and Good Luck with CRA.
    Last edited by carverman; 2017-01-24 at 08:35 AM.

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    Thanks carver,

    I also found this write-up:

    http://www.dominiontaxlaw.com/how-to...-with-the-cra/

    the CRA takes the position that if you filed a tax return in a manner that is in any way inconsistent with their policies (which may or may not be consistent with the law) then you are at the very least negligent or careless. So the upshot is that as far as the CRA is concerned, if they want to, they can reassess you at any time for anything they do not like. That is also not the law as determined by the Tax Court, but that is just how the CRA rolls.

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    Quote Originally Posted by gardner View Post
    Thanks carver,

    I also found this write-up:

    http://www.dominiontaxlaw.com/how-to...-with-the-cra/
    Yes, if you file incorrectly due to bad math, or inconsistent documents supplied when requested,
    they can reassess you by given you notice by letter that you have "x days to supply the required documents" to satisfy CRA and prove your point.

    I got another audit last year about the Happy Homes renovation tax credit expense, which was very significant in 2015, so they asked to see all receipts otherwise face re-assessment if not received within 30 days.

    Normally you don't have to send in the receipts at tax filing time, but you have
    to hold on to them for 6 years, in case they want to see them again.

    I sent them in with a covering letter, and since I also have a DTC, they determined that my expenses were legit and sent me back the original receipts along with their letter they were satisfied with my Happy Homes expenses.
    Last edited by carverman; 2017-01-24 at 04:11 PM.

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    Quote Originally Posted by carverman View Post
    they were satisfied with
    Jeez, that's a first. Congrats.

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    Well, my sheaf of papers is in the mail. I sent it registered.

    In the end, although the bank had no individual transaction records on the accounts, they could query all the tax documents for a given SIN and this provided the key bit of information to prove I am not holding any records back.

    I followed someones advice to never let them touch actual original documents and to itemize everything.

    I would further advise people, when making lump-sum contributions to your RRSP, never deposit a round figure. I put in 5,000.00 and if I'd put in 5,002.12 (like by making the last 4 digits be the date) it would have been easier to spot a duplicate record and resolve after the fact.

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    The obtuseness and sheer Kafkaesque behaviour of the CRA has astonished me to a whole new level.

    After reassessing me in Dec 2016 for tax-year-2006, I filed an objection in Jan 2017 -- well within 90 days.
    Yesterday I got the notice that I can't object because it was more than 90 days -- since 2006.

    The net is that THEY can choose a random historic year to open up, but if they choose one more than 90 days ago, the objection process is inoperable.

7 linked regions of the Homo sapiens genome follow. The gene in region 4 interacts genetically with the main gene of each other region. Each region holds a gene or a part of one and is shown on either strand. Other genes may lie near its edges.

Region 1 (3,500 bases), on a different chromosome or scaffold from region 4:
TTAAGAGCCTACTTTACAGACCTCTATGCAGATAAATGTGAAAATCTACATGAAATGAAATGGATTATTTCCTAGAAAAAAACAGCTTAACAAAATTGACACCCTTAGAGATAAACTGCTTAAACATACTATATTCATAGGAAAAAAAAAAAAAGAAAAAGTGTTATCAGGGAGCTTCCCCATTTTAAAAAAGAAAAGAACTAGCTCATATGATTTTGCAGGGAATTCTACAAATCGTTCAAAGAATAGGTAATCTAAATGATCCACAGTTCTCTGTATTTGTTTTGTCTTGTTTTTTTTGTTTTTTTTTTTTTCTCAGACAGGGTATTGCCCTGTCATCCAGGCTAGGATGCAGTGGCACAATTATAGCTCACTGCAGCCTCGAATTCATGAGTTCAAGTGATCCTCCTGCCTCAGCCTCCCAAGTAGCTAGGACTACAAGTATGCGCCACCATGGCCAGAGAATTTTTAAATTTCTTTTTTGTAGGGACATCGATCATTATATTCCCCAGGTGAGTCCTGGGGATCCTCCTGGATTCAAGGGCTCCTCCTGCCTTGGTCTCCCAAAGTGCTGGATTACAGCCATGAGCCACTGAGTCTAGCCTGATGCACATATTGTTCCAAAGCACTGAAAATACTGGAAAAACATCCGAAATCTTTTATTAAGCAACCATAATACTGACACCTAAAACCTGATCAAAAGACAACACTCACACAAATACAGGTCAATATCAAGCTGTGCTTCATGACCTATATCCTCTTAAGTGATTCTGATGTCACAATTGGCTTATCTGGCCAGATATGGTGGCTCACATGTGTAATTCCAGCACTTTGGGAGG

The guy on the phone was sympathetic but "gosh, I'm not sure why they did it that way, but its rejected now" is not super helpful. And, due to the CRA's delay in processing the rejection, it now IS past 90 days from the original reassessment and it seems that I'm stuffed.

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    Quote Originally Posted by gardner View Post
    The obtuseness and sheer Kafkaesque behaviour of the CRA has astonished me to a whole new level.

    After reassessing me in Dec 2016 for tax-year-2006, I filed an objection in Jan 2017 -- well within 90 days.
    Yesterday I got the notice that I can't object because it was more than 90 days -- since 2006.

    The net is that THEY can choose a random historic year to open up, but if they choose one more than 90 days ago, the objection process is inoperable.

    The guy on the phone was sympathetic but "gosh, I'm not sure why they did it that way, but its rejected now" is not super helpful. And, due to the CRA's delay in processing the rejection, it now IS past 90 days from the original reassessment and it seems that I'm stuffed.
    It's 90 days from the date of the assessment/reassessment, so if the reassessment is dated Dec 2016 and you filed your objection in Jan 2017, they are wrong, you can object.
    Perhaps it was taken as though you were objecting tot he 2006 original assessment? (Which would have obviously been several years ago).

    Furthermore, the normal reassessment period is 3 years from the date of the original assessment. For them to go beyond that, they need to prove they believe you misrepresented your return due to carelessness or willful action (or suspect fraud).

    You always have to think cost/benefit before engaging an accountant or a lawyer but if they are truly jerking you around/denying your Notice of Objection look into Tax Court. For amounts in dispute under a certain threshold I think the filing fee is waived (or is pretty cheap).

    Last tip I have: if you are registered for online access on your account you can actually file you objection online through that.